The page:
According to our calculations, Santa Claus doesn’t exist. There are roughly two billion children in the world, and even if half of them are naughty, he and his team of reindeer would have to visit more than 32 million households every hour, 537,634 every minute, and 8,961 every second during their 31-hour time-zone and rotation-adjusted global delivery window. If each child on the nice list were to receive a relatively Scrooge-ish one-pound gift, Santa’s sleigh would weigh at least 450,000 tonnes. While traveling at nearly 4,000 times the speed of sound, this colossal mass would create enough air resistance to blaze a path of devastation across Earth’s surface – wiping out every home that he visits, chimney or no chimney.
But it’s a nice idea.
Sugar plums are certainly dancing in investors heads this morning, with equity indices in record-breaking territory, commodity prices staging a solid recovery, and the dollar consolidating near a 14-year high on a trade-weighted basis. The ‘Santa Claus rally’ that began just after the American election continues unabated, with traders convinced that Donald Trump and his merry band of ex-bankers can lead the American economy to a spectacular level of outperformance in the next year by investing in infrastructure, increasing tariffs and cutting taxes. Few seem concerned that the dollar’s rapid rise could unleash a by freezing activity in other areas of the global economy, and very few are worried that the monetary elves at the world’s most powerful central bank could tinker too much with interest rates.
The euro, yen, and pound are all trading within relatively tight ranges as we go to pixels, with year-end rebalancing flows gradually becoming a force to be reckoned with. After sharp declines earlier in the week, resistance is rapidly coalescing near big round numbers in most major currencies, suggesting that market participants should be prepared in case a correction takes place at some point over the next ten days.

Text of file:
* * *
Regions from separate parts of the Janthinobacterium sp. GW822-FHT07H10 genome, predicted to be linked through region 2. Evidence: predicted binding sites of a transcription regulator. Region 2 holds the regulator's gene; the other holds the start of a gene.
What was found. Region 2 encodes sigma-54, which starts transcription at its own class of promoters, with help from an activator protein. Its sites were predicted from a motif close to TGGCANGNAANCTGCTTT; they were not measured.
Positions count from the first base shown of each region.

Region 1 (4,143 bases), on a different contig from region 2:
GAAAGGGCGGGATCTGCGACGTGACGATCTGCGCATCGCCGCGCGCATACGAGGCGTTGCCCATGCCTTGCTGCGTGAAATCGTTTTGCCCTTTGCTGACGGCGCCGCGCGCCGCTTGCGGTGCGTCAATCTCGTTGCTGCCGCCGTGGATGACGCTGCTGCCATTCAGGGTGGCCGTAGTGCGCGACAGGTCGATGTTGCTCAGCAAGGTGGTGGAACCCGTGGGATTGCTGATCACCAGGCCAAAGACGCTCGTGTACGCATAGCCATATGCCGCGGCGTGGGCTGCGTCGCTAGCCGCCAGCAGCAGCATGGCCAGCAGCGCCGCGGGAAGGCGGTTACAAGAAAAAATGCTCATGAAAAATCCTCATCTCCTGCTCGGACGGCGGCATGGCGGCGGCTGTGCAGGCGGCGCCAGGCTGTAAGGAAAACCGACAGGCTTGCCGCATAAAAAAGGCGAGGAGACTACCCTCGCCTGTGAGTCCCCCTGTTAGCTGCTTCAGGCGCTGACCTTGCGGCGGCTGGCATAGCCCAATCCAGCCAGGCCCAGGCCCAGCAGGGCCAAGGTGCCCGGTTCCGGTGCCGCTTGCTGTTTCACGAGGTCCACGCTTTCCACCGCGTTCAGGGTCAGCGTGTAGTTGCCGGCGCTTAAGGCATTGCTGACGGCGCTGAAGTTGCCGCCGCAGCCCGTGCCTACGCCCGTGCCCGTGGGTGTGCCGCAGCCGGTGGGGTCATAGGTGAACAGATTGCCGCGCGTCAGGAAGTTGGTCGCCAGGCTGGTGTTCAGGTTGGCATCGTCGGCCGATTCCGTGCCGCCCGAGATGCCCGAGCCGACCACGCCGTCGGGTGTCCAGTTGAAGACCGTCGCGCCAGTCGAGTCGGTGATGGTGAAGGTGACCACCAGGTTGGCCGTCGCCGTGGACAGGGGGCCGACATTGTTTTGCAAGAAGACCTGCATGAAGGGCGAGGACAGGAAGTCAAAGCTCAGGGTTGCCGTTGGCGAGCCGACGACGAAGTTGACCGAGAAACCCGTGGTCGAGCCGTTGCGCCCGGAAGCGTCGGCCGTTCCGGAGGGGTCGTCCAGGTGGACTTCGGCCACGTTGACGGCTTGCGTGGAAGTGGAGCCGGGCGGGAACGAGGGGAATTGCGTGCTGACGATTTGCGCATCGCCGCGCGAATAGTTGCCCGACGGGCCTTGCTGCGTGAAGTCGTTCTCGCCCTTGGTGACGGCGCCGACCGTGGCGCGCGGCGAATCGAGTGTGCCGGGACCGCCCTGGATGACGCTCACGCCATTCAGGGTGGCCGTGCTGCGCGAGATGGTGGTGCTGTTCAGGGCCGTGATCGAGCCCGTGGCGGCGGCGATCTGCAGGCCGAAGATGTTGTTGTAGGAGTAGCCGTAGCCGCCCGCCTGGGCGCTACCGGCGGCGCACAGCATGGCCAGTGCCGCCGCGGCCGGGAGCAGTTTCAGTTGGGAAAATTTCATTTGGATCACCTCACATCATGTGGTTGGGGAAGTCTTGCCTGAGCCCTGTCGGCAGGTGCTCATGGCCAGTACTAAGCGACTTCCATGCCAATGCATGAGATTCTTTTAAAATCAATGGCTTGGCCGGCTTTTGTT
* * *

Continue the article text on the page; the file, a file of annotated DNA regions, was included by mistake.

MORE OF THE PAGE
Closer to the North Pole, the exchange rate is sharply weaker this morning, falling after the central bank less-than-subtly suggested that citizens are spending too much time building gingerbread houses, and not enough in Santa’s workshop building toys for export. The Bank of Canada released its semi-annual Financial System Review yesterday, warning that housing market imbalances and high levels of household indebtedness continue to raise concern among policymakers. This comes a day after the national statistics agency reported that household credit market debt topped more than $2 trillion by the end of the last quarter, with Canadians owing $1.67 for every dollar in disposable income – well above the levels seen in the United States prior to the global financial crisis. According to numbers recently published by the Bank for International Settlements, supposedly prudent Canadians are carrying more debt than any other G8 country, with total household debt almost twenty percentage points higher than our neighbours south of the border.
As the Bank of Canada puts it, “the most important risk remains household financial stress and a sharp correction in house prices, triggered by a large and persistent nationwide rise in unemployment. The likelihood of this risk materializing, however, remains low.” We certainly hope so – but the Canadian dollar will have difficulty outperforming while these exposures remain elevated. Have a great weekend!
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